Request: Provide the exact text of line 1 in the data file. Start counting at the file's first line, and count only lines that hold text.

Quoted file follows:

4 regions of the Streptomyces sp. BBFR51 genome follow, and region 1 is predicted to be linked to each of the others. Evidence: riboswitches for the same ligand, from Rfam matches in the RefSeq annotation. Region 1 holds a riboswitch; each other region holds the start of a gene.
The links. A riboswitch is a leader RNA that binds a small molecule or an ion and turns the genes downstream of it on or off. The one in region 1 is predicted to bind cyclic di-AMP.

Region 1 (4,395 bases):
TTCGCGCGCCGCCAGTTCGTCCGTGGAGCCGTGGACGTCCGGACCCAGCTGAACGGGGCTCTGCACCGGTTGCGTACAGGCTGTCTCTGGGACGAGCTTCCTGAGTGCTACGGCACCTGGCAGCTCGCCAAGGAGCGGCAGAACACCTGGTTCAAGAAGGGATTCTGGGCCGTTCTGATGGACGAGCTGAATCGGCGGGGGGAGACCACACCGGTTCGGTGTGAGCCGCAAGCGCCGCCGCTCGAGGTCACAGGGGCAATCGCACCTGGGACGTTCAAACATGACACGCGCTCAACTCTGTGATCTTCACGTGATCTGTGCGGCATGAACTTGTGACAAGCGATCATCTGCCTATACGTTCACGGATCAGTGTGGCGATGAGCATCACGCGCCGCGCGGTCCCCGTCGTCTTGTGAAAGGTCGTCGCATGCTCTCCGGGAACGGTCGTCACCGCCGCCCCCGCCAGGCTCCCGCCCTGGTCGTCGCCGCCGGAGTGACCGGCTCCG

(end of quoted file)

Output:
4 regions of the Streptomyces sp. BBFR51 genome follow, and region 1 is predicted to be linked to each of the others. Evidence: riboswitches for the same ligand, from Rfam matches in the RefSeq annotation. Region 1 holds a riboswitch; each other region holds the start of a gene.